On Valentine’s Day, voters in Minnesota House District 32B – including the residents of Wyoming – will finally get their chance to belatedly send a representative to the State Legislature.
Though the Legislature has already been in session for a few weeks, the district hasn’t had anyone to send. The election results for the district race were preemptively nullified in September 2016, when the Minnesota Supreme Court ruled that the district’s former representative, Bob Barrett, did not actually live in the district, thus rendering his then-current re-election bid ineligible. Given the proximity to the election and the inability for ballots to be updated, state law required that the votes in the race between Republican Barrett and his Democratic challenger Laurie Warner be nullified.
A new election day for the race was set for Feb. 14. After the election, political strategist Anne Neu won the GOP endorsement to face off against Warner, who works with Natural Spaces Domes. Both candidates live in North Branch.
Neu has been involved in various organizational facets with state politics for more than 15 years, and she’s currently the executive director of the Minnesota House Republican Campaign Committee and on the board of the conservative Minnesota Excellence in Public Service Series. When Barrett’s spot opened for another Republican, Neu thought it might be a good time to get involved with government more directly.
“I think my values and principles align well with the residents of Chisago County,” she said.
If elected, Neu said, her top priority would be restoring a health insurance system she said has been left in ruins by the Affordable Care Act, also known as Obamacare, and Minnesota’s health insurance exchange MNsure. She’d like the Legislature to continue to work on premium relief and to help Minnesotans get more health insurance options.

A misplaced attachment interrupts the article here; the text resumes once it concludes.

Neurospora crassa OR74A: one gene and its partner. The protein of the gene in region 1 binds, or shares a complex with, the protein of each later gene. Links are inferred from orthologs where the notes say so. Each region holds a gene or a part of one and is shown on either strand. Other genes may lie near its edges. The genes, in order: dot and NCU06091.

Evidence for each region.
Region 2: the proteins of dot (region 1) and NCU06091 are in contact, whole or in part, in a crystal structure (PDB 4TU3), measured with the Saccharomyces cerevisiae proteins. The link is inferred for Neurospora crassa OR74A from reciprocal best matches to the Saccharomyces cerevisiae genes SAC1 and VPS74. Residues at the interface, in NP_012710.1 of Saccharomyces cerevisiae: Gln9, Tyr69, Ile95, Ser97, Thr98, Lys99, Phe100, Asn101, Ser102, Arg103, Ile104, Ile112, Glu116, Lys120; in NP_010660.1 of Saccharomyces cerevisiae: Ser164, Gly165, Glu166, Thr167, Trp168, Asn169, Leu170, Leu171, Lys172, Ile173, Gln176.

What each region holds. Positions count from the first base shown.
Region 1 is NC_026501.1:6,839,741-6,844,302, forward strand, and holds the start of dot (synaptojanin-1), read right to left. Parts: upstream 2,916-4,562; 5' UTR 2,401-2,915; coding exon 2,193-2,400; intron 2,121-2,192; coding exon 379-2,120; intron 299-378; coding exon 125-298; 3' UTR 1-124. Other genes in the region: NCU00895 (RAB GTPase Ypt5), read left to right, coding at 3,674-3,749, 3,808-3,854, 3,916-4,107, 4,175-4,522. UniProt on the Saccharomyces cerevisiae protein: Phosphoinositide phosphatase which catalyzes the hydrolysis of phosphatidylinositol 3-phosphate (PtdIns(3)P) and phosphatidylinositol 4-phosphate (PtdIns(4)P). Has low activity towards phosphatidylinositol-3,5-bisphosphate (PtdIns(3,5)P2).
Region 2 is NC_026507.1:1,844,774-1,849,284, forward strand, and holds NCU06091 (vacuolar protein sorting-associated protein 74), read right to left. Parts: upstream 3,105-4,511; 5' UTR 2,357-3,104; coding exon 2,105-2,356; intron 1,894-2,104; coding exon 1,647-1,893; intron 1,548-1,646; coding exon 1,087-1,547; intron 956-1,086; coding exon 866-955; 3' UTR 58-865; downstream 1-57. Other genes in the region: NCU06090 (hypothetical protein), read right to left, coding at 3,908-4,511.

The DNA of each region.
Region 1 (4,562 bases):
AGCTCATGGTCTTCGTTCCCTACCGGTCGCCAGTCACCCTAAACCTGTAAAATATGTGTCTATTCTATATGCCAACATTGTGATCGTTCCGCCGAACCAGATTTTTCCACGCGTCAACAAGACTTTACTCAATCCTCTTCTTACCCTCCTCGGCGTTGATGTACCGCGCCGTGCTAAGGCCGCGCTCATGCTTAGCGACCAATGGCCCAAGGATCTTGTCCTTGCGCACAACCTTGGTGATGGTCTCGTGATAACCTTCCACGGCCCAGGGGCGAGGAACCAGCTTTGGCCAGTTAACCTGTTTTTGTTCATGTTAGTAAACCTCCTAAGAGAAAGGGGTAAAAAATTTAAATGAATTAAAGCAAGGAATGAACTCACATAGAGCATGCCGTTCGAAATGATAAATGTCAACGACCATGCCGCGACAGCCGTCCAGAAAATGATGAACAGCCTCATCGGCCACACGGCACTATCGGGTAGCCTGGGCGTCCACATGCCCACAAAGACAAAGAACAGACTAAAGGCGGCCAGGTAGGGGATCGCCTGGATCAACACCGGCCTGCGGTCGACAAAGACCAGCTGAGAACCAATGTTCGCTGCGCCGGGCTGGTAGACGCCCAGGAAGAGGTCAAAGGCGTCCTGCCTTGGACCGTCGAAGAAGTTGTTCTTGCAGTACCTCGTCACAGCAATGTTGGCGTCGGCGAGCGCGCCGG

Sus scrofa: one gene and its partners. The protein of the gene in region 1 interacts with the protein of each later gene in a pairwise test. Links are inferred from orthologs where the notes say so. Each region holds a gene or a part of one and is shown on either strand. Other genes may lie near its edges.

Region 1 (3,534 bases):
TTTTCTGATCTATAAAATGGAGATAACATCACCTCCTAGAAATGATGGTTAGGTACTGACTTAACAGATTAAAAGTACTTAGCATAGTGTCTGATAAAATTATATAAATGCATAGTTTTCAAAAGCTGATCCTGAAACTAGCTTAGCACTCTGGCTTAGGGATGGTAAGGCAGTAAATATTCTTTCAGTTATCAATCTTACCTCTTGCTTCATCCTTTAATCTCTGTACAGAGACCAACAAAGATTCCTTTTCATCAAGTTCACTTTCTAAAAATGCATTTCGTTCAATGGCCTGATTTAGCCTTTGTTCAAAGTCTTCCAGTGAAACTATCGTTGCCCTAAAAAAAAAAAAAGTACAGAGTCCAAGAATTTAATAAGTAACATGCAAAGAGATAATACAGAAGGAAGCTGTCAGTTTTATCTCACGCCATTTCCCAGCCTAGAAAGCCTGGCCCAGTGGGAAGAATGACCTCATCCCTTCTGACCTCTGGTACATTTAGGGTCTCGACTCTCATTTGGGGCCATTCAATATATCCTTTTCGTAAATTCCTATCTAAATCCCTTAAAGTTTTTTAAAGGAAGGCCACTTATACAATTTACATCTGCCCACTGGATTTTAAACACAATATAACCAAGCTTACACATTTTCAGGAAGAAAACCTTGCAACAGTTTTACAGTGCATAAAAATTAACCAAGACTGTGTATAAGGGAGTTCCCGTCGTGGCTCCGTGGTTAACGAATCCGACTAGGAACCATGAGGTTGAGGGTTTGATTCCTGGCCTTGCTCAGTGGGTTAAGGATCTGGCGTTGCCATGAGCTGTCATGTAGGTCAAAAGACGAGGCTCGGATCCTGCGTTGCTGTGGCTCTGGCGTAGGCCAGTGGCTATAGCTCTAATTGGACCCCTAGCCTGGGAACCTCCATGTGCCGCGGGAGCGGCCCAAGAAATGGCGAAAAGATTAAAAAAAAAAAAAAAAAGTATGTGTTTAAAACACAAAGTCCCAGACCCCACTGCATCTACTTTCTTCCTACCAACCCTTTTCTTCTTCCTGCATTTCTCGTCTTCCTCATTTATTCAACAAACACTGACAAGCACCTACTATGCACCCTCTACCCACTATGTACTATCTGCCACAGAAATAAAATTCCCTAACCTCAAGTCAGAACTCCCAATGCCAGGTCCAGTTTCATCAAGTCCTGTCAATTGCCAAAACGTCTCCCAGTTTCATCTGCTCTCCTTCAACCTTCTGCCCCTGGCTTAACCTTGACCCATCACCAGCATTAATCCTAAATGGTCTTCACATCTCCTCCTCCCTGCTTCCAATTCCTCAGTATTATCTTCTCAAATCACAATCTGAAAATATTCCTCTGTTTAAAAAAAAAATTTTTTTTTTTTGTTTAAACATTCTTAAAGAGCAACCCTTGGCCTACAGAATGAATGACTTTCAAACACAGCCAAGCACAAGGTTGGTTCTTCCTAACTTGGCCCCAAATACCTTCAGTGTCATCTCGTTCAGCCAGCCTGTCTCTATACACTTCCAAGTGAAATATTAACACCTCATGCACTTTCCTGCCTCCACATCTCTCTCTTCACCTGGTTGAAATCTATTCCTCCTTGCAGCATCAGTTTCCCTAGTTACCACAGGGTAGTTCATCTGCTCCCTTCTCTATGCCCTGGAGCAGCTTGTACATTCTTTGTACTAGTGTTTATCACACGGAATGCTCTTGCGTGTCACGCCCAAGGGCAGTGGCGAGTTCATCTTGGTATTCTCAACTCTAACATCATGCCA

“(Individuals) know the needs of their families better than bureaucrats,” she said.
Another key plank in Neu’s campaign is the belief that Minnesotans are overtaxed, a theme she said she has heard over and over on the campaign trail.
“With a $1.4 billion budget surplus, clearly, we’re being taxed too much,” she said, adding that with revenues so far exceeding budgeted expenses, “We don’t even have to cut anything initially to offer tax relief.”
Warner said in an email interview that some of her top priorities include jobs, transportation and expanding broadband in the district. On the transportation front, she stressed a desire for a variety of approaches that included repairing crumbling infrastructure while also establishing an improved public transit system in the area.
“I will work to repair and update our transportation system through long-term funding,” she wrote. “We need to be planning for how we are going to sustainably fund our transportation needs over the next 25 years as technology changes.”
Regarding jobs, Warner wants to employ tax cuts, an increase in affordable housing and what she called “removing government barriers to success” to woo more good employees to the area and allow businesses to thrive where they are.
“Strong, local businesses are a backbone of our local communities,” she said.
One priority on which the candidates are aligned is in equitable school funding. Both Neu and Warner believe local schools are not funded equally under the state’s current school funding format and vowed to give their local schools the representation they deserve.
The special election date is unusual, and as a result, both campaigns have struggled to raise awareness about the winter decision day. Neu said a key message of her campaign is for potential Republican voters to avoid complacency.
“After the losses in November, I think the Democrats are really motivated,” she said, adding that one of her common refrains to would-be voters is that though there are more Republican voters in the district, “If we don’t show up and vote, we won’t win.”
Warner wrote that while raising and maintaining awareness has been a challenge, especially because her and Barrett’s names were already on last November’s ballot, that’s not the most frustrating part of the race.
“The distressing part of this situation is that when the legislative session began in January, the people of District 32B were without a state representative,” she wrote.
Neu said she will act as a voice of the people first at the Capitol, not as someone driven by outside interests.
“I don’t necessarily go to the Legislature with a personal agenda,” she said. “I believe it’s my job to go and be an advocate for the people of Chisago County.”
Warner promised to look past partisan politics and focus on the needs of the communities she’ll represent.
“The heart of politics is taking care of each other while preparing for our future,” she wrote.
In Wyoming, the polling place will be at Maranatha Church (24799 Forest Blvd.) and will be open from 7 a.m. to 8 p.m. District residents can also vote early at the Chisago County Courthouse (313 N. Main St. Center City).